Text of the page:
A very self-serving survey by TD Ameritrade discussed in the article Speculators Start To Eye Stocks As Home Sales, Price Gains Slow [IBD] but it provides food for thought.

Guess whether the survey favors the stock market or real estate?

A recent TD Ameritrade survey asked several questions of investors, including “What is the best type of long-term investment?” — real estate or stocks. Those picking real estate peaked in July, with 48% of investors favoring housing vs. 32% for stocks. That came as many real estate stocks and home prices in many markets topped.

The following seven months showed a shift back to equities, with stocks edging past real estate as the preferred investment choice in February — 40% vs. 38%.

The results would appear to be bias and thin but a good point is made. With inventory and mortgage rates rising, investors might start looking toward the stock market in search of returns on par with real estate seen over the past 5 years. This is not to say the current stock markets are at the point were their returns are better than real estate, but perhaps, the risks are lower. Its something to consider.

On one hand, the exit of speculators could be reduce some of the volatility in pricing, mostly by easing upward price pressure.

However, the loss of transaction volume would reduce overall demand in markets heavily dependent on speculators resulting in a significant drop in the number of sales and an eventual drop in prices. Markets with limited investor activity may not see much of an effect at all.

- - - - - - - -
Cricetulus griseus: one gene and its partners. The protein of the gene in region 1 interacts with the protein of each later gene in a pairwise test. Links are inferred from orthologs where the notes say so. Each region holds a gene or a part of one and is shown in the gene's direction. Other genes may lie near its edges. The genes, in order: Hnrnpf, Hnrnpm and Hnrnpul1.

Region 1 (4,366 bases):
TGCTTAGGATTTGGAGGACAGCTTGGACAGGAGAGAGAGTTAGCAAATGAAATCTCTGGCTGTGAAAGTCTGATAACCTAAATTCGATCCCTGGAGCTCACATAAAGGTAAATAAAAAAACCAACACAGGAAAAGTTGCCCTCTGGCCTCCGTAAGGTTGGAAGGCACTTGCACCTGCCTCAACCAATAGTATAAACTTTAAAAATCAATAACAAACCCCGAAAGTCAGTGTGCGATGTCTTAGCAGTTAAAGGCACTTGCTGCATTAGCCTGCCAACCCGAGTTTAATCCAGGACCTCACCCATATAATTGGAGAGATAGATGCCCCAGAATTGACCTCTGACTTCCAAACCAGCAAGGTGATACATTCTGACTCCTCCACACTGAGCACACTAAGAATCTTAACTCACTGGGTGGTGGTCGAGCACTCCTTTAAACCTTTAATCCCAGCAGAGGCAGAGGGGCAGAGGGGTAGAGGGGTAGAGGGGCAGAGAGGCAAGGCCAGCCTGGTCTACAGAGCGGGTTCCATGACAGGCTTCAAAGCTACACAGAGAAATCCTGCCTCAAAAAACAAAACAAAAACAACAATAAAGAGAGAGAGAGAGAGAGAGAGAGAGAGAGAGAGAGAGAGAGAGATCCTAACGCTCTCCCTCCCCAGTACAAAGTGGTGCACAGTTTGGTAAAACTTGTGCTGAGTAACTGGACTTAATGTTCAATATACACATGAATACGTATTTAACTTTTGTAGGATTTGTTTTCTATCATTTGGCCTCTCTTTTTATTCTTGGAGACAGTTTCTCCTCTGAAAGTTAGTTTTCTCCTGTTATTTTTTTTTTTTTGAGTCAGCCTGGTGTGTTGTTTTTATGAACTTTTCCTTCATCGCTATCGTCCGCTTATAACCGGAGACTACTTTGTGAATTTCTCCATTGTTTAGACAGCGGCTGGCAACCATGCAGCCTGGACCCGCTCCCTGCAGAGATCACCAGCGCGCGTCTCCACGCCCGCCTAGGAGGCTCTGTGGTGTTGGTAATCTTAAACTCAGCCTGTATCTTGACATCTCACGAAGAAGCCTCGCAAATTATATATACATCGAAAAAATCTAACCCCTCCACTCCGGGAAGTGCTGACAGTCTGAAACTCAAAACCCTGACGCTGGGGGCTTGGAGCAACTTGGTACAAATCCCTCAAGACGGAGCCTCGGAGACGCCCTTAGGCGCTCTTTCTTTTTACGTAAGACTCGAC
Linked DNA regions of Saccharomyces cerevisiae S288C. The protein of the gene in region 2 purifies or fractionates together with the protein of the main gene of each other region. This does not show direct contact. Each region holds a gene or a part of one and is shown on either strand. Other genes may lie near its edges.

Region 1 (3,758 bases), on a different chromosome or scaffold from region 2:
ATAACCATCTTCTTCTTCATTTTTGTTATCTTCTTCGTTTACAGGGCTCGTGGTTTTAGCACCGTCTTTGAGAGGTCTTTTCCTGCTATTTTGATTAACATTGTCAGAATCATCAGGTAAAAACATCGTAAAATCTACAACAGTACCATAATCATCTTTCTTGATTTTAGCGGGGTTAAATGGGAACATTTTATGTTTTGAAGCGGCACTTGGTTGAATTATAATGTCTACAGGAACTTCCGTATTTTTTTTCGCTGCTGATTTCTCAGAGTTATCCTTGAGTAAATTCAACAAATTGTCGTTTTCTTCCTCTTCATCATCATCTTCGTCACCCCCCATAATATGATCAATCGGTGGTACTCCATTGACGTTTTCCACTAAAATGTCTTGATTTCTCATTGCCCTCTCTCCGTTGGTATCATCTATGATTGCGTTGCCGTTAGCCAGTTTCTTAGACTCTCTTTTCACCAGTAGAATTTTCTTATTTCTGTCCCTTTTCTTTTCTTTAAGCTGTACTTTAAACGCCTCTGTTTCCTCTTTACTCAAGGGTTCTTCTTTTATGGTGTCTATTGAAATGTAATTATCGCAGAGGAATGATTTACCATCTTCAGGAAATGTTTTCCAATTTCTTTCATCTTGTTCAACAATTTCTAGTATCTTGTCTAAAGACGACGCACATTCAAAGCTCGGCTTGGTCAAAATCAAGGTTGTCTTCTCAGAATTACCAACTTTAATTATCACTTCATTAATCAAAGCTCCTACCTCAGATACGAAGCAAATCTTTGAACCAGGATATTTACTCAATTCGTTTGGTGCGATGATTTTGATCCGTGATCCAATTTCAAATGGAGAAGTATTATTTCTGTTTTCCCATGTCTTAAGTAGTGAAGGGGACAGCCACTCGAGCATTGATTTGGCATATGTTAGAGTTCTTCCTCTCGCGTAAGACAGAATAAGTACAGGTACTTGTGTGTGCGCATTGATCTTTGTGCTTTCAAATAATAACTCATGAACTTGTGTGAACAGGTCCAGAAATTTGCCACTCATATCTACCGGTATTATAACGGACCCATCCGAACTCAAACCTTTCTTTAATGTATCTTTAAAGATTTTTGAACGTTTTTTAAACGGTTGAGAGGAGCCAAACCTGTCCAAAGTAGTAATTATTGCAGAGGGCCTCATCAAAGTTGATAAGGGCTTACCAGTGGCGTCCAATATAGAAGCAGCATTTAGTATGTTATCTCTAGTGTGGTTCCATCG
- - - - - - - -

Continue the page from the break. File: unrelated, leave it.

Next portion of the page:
Note: In an ironic twist, Manhattan, with its limited exposure to speculators and dependence on Wall Street, would likely benefit from this transition when and if it occurs. More churn in the stock markets generate more income to Wall Street firms, which generates more bonus income to its employees, which generates more disposable income to purchase real estate. [self-fulfilling logic -ed]


One Response to “Real Estate Speculators Are Switch Hitters: Is It Time To Bat Lefty (Stock Markets)?”

  1. UrbanDigs says:

    Keep in mind that rising interest rates makes equity investments less attractive as the stock market likes a rate easing environment where the economy is being stimulated by the fed.

    Stock markets are leading indicators, not lagging, and price into equities what is expected to come 6-10 months down the road from individual corporations.

    The fed’s moves also are lagging as it takes 6-10 months for each rate hike to funnel down into the financial system. This means that with a few more rate hikes expected by the fed, fixed asset and lending rates will continue to rise for at least the next year or so. By this time next year expect mortgage rates over 7% and 1YR CD rates well over 5%.

    If you can get over 5% in a secure 1YR CD, and at the same time expect 5% return on any equity investment, why take the risk with stocks? It seems foreign equity markets are more attractive these days such as Vietnam, India, Australia, & Mexico as they are trading at much more attractive levels than US equity markets. Although these markets already moved, Iceland & Peru are now on the radar of institutional and hedge fund managers. Interesting thoughts..

    I just dont see the US equity markets having a great year in this interest rate rising environment. If you asked me 6 months ago, I would have said yes.


    But since early November the DOW is up almost 700 points and the Nasdaq up almost 175 points. Looking forward I see a flat market that could go either way.

    So what do you invest in? Frozen concentrated orange juice is always an option!